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Board looks at special ed teacher spot

By Bryan Richardson

The USD 383 school board Wednesday approved the hire of an additional special education teacher for a student coming from a psychiatric facility.

The student, who is expected at Anthony Middle by the end of the month, spent time in the Intensive Behavioral Supports program at Lakemary Center, a psychiatric residential treatment center that has a school.

Deb Howser, USD 383 special education director, said the student will require a personal teacher for a while as the transition occurs. She said it would be “extremely difficult” to provide the support needed with the current staff, and other students would suffer without the additional teacher.

“The plan is that once this particular student is settled, the teacher will take on a couple of other kids to lighten the load,” she said. The district has a similar case at Manhattan High west campus with one certified instructor for one student.

Hiring the teacher will cost the district $17,200 with another $28,800 that will be reimbursed by the state. Howser said the district already considered the expense and built it into the budget.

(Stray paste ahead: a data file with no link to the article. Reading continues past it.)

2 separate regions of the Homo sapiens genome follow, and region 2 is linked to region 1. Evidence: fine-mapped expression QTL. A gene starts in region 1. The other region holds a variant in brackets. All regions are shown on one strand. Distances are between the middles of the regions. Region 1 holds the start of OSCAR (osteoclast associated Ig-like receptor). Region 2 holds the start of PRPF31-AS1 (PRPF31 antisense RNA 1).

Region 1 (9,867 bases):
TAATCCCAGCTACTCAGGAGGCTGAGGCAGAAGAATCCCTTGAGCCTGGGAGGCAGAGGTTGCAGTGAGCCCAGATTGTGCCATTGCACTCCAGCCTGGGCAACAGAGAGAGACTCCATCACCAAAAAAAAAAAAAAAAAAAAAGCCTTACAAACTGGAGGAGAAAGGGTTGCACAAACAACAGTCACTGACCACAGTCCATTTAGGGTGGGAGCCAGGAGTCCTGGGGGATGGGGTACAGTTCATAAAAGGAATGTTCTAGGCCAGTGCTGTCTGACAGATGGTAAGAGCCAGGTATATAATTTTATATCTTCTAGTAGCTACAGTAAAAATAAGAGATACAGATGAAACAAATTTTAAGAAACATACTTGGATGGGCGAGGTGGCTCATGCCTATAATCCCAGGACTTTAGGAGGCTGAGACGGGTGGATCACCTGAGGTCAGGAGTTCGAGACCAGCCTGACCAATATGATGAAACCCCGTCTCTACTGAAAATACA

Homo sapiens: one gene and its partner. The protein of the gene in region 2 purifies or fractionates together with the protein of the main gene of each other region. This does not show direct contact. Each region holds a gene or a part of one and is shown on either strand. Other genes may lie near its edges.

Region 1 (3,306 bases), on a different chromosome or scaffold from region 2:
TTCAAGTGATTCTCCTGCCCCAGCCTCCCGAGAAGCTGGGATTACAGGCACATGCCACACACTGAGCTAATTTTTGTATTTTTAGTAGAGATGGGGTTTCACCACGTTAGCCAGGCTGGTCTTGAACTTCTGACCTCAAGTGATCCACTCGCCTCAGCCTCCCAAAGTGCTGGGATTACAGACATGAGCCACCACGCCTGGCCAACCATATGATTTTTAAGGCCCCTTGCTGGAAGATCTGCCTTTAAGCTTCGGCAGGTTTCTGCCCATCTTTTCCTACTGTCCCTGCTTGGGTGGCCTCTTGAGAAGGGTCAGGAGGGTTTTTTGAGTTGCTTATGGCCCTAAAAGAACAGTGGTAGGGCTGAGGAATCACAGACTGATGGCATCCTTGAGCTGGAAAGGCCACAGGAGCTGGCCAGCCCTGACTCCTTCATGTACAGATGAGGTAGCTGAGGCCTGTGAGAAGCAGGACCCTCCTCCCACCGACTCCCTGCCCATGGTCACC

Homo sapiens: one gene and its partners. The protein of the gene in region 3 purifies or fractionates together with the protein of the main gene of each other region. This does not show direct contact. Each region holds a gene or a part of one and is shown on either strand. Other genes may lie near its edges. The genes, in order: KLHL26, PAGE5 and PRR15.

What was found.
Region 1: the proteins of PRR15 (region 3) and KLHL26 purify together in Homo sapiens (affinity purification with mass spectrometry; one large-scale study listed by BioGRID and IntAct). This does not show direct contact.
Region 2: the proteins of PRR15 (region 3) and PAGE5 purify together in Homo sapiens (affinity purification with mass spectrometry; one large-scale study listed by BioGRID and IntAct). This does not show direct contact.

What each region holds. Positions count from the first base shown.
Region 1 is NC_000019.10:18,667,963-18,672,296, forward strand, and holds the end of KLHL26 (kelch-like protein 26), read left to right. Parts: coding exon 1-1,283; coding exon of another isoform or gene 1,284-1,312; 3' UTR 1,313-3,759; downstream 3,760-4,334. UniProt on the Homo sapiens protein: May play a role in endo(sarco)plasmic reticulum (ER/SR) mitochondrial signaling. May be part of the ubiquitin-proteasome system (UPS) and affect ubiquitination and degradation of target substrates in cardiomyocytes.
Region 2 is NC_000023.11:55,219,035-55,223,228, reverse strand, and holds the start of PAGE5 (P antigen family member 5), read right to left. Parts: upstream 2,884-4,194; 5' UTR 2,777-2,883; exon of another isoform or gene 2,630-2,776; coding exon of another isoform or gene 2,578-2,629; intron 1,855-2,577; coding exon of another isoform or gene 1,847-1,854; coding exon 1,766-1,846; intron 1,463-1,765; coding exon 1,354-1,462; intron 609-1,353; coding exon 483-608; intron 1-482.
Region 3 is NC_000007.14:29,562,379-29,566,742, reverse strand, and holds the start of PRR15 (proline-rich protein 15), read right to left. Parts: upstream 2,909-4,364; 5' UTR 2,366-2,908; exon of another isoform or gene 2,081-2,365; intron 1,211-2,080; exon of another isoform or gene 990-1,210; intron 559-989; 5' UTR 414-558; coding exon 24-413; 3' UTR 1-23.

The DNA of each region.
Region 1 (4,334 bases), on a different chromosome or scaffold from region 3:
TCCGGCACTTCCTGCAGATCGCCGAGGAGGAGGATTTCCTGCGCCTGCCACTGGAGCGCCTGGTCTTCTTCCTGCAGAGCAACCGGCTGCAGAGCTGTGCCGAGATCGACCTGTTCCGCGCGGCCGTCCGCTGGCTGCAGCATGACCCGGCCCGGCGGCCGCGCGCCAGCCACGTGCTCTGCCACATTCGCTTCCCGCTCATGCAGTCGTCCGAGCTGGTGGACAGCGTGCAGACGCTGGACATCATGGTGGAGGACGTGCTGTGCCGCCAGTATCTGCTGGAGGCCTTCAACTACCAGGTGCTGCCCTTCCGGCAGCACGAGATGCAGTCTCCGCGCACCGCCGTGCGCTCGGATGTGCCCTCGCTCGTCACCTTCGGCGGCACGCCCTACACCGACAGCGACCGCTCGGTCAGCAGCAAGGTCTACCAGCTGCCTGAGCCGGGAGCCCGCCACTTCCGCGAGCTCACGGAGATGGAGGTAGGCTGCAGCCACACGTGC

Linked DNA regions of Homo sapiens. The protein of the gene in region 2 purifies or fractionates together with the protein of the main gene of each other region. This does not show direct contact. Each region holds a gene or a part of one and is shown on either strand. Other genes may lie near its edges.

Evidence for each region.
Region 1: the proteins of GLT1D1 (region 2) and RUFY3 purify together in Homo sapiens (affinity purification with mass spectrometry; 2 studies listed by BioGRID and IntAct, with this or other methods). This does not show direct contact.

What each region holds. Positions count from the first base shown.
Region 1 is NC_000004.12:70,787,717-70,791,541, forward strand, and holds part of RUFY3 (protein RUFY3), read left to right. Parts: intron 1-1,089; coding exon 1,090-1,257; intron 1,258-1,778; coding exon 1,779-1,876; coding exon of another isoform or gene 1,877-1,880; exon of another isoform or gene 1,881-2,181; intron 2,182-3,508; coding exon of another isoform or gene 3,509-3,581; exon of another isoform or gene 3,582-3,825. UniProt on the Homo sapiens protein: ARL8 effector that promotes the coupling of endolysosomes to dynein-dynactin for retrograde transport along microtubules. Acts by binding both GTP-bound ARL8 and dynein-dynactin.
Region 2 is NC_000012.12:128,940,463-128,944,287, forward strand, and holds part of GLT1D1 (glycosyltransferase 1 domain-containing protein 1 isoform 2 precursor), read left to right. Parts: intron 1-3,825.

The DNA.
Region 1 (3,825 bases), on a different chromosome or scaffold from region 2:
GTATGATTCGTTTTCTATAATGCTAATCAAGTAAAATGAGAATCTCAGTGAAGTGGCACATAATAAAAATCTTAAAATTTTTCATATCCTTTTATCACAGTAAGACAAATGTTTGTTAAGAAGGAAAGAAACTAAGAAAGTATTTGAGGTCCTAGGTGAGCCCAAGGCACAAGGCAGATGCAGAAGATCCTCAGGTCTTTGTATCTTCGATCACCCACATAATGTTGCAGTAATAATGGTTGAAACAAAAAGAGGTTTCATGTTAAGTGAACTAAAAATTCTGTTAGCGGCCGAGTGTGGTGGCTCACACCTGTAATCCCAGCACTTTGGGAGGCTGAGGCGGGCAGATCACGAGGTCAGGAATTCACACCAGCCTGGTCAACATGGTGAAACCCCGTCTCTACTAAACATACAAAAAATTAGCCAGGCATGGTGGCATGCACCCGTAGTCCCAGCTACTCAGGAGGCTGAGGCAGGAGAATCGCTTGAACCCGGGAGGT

She acknowledged it would be harder to find a teacher at this point in the year, but the district didn’t want to hire a teacher until it was certain the student was coming to Anthony.

The board also discussed enrollment numbers that were released by the district Sept. 20. The district remained relatively flat this fall with an increase of one student. (That’s not counting 242 preschool students — a group that wasn’t included in enrollment figures in previous years.)

Board member Dave Colburn said he found the lack of growth in K-12 enrollment interesting. Not including virtual students, K-12 enrollment is down 50 students from fall 2011.

“I sit as this table and think of us as a growing school district,” Colburn said. “We purchased land in planning for a new elementary school.”

Colburn said he expected this to be a part of the discussion during the board retreat later this month, which will include the district’s future building plans.

Board member Darell Edie said he expected this in the period between Fort Riley growth and the arrival of the National Bio- and Agro-Defense Facility (NBAF). “I expect us to go through a short lull, then we’re going to hit a sudden high again,” he said.









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